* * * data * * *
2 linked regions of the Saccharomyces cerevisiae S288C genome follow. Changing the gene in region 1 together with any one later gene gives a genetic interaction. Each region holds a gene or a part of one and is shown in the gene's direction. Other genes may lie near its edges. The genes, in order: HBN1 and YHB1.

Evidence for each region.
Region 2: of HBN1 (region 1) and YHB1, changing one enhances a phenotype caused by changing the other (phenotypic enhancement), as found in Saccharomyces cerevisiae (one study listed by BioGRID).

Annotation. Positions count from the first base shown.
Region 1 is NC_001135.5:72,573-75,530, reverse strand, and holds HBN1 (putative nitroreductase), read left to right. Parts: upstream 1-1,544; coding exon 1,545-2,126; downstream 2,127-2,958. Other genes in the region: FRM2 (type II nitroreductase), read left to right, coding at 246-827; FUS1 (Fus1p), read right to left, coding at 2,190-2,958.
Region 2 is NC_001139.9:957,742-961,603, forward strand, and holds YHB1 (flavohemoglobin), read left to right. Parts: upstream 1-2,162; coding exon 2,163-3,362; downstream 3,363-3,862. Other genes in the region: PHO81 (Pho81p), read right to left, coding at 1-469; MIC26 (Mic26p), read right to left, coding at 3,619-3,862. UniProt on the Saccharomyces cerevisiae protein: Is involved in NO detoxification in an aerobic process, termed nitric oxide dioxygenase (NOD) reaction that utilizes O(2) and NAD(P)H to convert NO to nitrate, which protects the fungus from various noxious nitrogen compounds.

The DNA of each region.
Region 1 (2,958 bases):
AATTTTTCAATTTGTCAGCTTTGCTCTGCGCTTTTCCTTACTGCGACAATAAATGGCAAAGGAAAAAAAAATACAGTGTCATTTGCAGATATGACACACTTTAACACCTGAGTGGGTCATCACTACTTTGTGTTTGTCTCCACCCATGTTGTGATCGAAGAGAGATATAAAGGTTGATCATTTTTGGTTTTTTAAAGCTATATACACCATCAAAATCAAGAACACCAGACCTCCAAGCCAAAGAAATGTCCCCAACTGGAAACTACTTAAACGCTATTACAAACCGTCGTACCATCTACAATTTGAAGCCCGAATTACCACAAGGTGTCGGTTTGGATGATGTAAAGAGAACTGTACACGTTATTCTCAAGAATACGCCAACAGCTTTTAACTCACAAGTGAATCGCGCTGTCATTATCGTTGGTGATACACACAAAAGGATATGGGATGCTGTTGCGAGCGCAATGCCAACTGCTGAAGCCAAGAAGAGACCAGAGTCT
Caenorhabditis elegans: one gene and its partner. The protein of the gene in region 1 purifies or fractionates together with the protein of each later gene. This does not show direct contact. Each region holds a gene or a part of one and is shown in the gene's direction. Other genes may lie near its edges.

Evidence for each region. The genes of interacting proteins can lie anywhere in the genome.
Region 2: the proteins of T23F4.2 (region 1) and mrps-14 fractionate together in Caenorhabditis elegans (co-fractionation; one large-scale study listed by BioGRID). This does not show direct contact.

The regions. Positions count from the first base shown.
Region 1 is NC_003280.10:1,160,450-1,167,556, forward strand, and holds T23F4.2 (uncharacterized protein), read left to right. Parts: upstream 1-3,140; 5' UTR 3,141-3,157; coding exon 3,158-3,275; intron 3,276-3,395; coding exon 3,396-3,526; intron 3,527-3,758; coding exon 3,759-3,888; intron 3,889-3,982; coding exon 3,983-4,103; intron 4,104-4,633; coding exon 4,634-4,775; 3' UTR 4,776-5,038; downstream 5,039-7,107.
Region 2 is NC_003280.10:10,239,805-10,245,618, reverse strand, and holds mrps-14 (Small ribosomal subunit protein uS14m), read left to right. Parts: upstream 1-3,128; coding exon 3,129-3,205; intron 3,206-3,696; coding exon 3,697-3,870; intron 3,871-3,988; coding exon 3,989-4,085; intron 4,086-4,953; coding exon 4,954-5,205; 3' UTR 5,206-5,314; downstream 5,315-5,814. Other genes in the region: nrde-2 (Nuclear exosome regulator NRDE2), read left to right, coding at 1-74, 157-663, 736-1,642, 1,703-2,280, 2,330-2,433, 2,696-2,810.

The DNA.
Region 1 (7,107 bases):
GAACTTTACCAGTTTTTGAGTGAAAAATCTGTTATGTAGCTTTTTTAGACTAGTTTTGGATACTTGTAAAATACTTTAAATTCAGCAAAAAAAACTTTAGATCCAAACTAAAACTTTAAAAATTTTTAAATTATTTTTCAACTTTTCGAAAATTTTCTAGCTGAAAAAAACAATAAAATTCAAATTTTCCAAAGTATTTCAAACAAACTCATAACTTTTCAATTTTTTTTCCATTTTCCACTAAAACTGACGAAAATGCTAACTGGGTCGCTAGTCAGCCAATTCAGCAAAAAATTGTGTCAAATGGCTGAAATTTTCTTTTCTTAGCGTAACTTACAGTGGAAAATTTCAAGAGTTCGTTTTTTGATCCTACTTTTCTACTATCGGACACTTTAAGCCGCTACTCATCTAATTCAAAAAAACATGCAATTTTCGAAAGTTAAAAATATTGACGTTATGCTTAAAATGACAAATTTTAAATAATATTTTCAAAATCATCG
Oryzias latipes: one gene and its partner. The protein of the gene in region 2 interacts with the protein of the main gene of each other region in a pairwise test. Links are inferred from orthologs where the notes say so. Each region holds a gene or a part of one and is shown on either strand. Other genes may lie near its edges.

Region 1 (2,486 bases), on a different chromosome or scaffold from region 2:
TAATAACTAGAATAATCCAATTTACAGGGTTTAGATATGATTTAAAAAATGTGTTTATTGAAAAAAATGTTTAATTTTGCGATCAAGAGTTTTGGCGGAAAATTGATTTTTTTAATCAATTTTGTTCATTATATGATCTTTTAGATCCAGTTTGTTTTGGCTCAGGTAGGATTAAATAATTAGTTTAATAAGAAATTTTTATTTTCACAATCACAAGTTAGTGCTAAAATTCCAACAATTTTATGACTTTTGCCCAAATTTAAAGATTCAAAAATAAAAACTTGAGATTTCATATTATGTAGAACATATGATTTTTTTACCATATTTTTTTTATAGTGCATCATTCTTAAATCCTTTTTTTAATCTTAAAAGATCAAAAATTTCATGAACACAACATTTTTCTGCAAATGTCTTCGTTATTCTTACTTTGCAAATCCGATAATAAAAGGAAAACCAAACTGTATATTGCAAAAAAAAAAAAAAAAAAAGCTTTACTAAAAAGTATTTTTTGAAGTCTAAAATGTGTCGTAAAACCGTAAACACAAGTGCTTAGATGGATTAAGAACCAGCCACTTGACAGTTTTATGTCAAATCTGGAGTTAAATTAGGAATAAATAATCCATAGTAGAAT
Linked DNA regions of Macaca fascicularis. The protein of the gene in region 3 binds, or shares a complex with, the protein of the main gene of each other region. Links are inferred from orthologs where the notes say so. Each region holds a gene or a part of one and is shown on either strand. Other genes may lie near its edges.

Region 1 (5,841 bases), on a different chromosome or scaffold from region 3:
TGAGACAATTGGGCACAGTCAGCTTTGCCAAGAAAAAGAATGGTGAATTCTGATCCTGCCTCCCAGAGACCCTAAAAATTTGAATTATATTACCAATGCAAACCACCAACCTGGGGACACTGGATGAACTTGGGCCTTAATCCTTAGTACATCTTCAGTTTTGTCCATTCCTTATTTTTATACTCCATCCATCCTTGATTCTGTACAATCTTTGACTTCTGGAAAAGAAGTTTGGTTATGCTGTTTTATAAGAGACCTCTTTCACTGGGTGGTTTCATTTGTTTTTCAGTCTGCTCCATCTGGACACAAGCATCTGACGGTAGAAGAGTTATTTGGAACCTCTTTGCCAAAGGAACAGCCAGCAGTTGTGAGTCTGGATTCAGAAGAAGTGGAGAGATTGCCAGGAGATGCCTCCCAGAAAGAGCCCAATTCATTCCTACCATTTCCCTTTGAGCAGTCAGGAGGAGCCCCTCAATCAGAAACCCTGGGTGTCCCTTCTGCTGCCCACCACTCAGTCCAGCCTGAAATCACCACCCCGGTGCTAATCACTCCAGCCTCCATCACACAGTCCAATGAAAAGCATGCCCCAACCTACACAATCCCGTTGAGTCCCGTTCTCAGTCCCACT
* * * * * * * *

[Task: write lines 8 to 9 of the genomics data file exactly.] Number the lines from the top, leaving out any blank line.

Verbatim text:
Region 1 (2,958 bases):
AATTTTTCAATTTGTCAGCTTTGCTCTGCGCTTTTCCTTACTGCGACAATAAATGGCAAAGGAAAAAAAAATACAGTGTCATTTGCAGATATGACACACTTTAACACCTGAGTGGGTCATCACTACTTTGTGTTTGTCTCCACCCATGTTGTGATCGAAGAGAGATATAAAGGTTGATCATTTTTGGTTTTTTAAAGCTATATACACCATCAAAATCAAGAACACCAGACCTCCAAGCCAAAGAAATGTCCCCAACTGGAAACTACTTAAACGCTATTACAAACCGTCGTACCATCTACAATTTGAAGCCCGAATTACCACAAGGTGTCGGTTTGGATGATGTAAAGAGAACTGTACACGTTATTCTCAAGAATACGCCAACAGCTTTTAACTCACAAGTGAATCGCGCTGTCATTATCGTTGGTGATACACACAAAAGGATATGGGATGCTGTTGCGAGCGCAATGCCAACTGCTGAAGCCAAGAAGAGACCAGAGTCT